Mondays are productivity days at SimpleProductivity blog.
Most of us understand the importance of owner’s manuals. They help us use a product without destroying it. The Web is filled with lots of how-to documentation, as well. You want to learn how to make a rabbit from a towel? It’s out there.
But far too often we overlook the importance of documentation for our daily lives.
If you were out ill, or for an extended vacation, would your co-workers be able to pick up your tasks? Without documentation, there is little chance of that. I work on a three person team right now, and 1/3 of our team is halfway across the world. I need to regenerate a file into a different format, but I can’t find the documentation on how she generated the file to begin with.
Documentation also has a use for reference materials. I learned this early on as a consultant, and it is still useful in my job. Recently I had someone from my previous team ask my why something had changed in the software. I was able to go back to my notes and tell them not only why, but who authorized the change and when.
Sometimes the documentation is for myself. I can’t tell you how many times someone has said, “I need to do X – the thing you did a year ago.” By having documentation I can quickly go back and find exactly what needs to be done.
If you were to have to go away for a week or so, would your household members still be able to function? Besides the emergency basics (how to turn off the fuses, where are the water and gas cutoffs, where is the spare key), do you have a list of the other things you take care of? For example, would my husband be able to give the cat his insulin if I weren’t there? Would I be able to make sure all the bills went through, or start the lawn mower?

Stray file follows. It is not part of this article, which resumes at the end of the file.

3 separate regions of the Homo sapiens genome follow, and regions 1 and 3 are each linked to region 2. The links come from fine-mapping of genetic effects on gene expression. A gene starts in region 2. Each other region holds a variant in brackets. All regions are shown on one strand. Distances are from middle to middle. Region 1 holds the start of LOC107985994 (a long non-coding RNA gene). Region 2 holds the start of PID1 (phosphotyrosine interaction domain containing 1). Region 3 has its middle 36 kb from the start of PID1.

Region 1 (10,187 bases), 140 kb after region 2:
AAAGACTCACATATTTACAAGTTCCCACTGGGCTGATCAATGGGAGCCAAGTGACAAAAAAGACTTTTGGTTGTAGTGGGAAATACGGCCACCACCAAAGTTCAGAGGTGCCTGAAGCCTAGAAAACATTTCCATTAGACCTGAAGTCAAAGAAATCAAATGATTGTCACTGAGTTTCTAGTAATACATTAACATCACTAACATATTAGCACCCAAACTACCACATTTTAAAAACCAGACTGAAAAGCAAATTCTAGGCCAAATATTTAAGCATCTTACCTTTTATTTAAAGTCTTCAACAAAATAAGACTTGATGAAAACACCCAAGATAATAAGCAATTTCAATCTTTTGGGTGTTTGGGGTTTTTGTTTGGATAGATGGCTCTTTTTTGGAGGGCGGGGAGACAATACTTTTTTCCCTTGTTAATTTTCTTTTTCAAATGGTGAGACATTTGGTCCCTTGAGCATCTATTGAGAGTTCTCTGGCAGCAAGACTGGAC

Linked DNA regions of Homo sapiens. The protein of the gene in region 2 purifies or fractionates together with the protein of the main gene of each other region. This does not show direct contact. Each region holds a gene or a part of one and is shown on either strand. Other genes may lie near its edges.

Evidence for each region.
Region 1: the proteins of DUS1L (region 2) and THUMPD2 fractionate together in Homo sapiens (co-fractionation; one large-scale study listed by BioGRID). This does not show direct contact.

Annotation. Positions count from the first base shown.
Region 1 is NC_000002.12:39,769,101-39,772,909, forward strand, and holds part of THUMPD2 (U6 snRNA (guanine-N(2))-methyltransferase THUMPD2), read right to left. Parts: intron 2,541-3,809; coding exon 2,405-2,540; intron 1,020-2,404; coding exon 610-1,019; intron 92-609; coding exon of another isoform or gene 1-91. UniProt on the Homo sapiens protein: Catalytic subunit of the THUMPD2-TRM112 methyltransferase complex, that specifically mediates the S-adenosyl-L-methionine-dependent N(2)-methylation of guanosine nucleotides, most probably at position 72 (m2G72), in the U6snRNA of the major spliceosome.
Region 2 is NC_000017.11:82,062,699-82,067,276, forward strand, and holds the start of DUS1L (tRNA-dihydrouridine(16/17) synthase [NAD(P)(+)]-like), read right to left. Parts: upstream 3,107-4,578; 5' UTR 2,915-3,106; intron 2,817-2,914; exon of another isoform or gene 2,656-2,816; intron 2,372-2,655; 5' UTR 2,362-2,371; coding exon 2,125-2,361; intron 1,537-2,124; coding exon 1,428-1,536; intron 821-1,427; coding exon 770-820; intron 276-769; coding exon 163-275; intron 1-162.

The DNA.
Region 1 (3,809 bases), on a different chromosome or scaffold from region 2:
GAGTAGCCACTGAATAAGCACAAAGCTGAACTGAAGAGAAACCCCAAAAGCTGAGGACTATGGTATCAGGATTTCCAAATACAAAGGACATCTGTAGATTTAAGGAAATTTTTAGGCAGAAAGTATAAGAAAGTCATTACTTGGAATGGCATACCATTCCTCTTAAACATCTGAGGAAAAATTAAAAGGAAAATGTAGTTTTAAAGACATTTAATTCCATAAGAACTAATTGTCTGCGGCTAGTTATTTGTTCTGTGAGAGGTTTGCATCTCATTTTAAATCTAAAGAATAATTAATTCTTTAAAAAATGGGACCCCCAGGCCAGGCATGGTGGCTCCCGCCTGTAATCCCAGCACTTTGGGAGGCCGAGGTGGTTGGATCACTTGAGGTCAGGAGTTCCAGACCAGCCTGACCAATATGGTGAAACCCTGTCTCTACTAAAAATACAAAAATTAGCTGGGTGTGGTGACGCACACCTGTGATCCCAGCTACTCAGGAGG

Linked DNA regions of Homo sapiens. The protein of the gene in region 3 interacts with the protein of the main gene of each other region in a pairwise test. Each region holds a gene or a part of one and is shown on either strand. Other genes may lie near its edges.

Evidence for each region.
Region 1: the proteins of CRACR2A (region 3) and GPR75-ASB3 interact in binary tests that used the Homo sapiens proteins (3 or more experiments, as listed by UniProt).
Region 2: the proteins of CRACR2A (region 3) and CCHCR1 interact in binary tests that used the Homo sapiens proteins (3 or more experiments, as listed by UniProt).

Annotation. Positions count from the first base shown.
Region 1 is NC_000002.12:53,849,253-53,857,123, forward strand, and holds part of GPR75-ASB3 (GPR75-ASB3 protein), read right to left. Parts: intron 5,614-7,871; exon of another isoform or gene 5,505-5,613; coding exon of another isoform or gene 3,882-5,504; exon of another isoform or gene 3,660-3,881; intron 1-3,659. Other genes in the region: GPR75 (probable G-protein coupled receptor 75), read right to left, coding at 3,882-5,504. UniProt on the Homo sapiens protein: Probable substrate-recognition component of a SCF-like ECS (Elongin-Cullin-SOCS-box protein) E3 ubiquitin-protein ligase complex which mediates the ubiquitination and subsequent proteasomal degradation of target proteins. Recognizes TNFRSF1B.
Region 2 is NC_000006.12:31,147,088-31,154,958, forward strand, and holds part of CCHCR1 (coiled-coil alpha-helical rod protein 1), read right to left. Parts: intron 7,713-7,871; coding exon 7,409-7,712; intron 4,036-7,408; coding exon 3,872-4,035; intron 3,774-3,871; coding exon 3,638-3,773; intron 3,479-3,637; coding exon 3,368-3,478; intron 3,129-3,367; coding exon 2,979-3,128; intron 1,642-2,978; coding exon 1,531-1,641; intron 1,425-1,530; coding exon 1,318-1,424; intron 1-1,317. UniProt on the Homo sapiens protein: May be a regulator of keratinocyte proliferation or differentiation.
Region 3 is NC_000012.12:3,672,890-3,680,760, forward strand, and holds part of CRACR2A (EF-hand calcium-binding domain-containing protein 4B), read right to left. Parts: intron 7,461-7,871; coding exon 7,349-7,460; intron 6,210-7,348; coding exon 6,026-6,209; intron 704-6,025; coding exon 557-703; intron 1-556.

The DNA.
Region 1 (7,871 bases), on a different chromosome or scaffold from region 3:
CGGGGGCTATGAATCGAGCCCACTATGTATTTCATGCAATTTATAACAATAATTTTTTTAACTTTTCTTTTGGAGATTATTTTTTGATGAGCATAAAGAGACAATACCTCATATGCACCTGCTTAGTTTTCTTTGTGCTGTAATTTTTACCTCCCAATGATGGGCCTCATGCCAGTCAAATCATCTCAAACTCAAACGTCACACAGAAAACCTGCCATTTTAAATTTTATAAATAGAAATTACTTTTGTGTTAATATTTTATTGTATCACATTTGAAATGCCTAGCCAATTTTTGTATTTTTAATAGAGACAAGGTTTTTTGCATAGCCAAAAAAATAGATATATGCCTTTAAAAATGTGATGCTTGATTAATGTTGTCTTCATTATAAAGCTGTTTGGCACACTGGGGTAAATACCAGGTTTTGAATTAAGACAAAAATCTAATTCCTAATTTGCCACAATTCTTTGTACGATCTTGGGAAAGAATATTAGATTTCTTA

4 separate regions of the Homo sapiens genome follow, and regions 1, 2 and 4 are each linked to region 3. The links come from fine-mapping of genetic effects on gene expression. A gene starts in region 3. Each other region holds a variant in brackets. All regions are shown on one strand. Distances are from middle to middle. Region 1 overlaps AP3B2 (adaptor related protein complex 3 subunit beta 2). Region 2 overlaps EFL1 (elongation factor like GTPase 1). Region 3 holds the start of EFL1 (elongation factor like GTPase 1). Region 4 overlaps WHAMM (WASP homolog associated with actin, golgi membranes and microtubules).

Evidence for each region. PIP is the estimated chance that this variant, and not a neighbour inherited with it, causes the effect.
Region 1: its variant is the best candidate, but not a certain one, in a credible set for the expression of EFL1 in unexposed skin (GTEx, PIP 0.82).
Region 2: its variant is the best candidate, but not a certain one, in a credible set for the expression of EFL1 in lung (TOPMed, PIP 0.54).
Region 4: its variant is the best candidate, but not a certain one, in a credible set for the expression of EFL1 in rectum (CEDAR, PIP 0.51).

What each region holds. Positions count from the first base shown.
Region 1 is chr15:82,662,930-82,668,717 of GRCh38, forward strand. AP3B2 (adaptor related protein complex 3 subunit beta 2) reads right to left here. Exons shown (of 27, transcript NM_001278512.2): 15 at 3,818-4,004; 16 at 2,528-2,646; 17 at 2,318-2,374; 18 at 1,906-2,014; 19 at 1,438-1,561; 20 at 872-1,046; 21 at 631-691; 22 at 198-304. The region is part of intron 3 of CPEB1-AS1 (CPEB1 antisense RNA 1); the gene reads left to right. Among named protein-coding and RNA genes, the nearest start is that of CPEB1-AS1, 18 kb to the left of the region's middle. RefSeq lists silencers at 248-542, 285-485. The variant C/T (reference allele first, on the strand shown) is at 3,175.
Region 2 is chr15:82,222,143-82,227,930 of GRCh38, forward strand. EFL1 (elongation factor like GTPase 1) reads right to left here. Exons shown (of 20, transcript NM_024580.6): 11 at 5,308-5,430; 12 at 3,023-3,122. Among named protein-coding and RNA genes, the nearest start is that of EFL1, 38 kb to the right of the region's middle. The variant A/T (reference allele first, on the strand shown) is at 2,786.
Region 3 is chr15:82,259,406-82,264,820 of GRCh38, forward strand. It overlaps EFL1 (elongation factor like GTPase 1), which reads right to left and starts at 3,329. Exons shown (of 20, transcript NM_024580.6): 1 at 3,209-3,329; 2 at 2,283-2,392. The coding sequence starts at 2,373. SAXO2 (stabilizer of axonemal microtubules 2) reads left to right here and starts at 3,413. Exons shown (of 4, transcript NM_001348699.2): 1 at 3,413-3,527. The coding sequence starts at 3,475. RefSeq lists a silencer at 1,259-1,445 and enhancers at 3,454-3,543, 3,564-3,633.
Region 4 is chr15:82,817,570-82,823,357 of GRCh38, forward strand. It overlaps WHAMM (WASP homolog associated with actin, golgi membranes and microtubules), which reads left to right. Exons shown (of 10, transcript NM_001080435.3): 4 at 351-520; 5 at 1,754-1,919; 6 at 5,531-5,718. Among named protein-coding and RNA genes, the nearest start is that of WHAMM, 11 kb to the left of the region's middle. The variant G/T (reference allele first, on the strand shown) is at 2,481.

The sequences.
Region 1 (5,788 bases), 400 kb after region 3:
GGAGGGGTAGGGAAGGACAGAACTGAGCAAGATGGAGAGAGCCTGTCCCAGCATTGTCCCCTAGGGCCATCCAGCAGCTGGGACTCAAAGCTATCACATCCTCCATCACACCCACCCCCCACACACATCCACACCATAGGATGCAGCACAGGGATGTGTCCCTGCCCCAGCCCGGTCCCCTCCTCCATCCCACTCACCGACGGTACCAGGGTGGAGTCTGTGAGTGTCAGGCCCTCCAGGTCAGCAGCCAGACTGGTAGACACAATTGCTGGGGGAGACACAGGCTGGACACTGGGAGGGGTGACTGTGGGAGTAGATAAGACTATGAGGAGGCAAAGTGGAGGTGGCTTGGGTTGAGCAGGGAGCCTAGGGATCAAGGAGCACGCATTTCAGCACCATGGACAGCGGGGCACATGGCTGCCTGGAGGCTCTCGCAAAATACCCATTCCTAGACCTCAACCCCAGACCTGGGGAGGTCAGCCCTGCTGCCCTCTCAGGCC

Home documentation has come in handy on the two occasions when my husband was hospitalized and I have had to leave my daughter to the care of another adult. By having a list of things that need to be done, I can ensure her schedule isn’t too disrupted and that everything that needs to be done is complete.
Not all documentation is for other people, though. I find that I need documentation so that I don’t leave steps out. (This is why I do not bake from memory!) For things I do perhaps once or twice a year, I need guidance if the task isn’t straightforward.
How do I sync up the MP3s between my husband’s and my pcs, then get them onto two different MP3 players? How do I update addresses in my holiday card software? Where are all the places I have to rotate emergency supplies out of? How do I get the grill off the refrigerator, and more importantly, how do I get it back on?
By making sure that I leave information behind me, I can ensure that I don’t have to re-think things or recreate what I have done.
Photo by tvol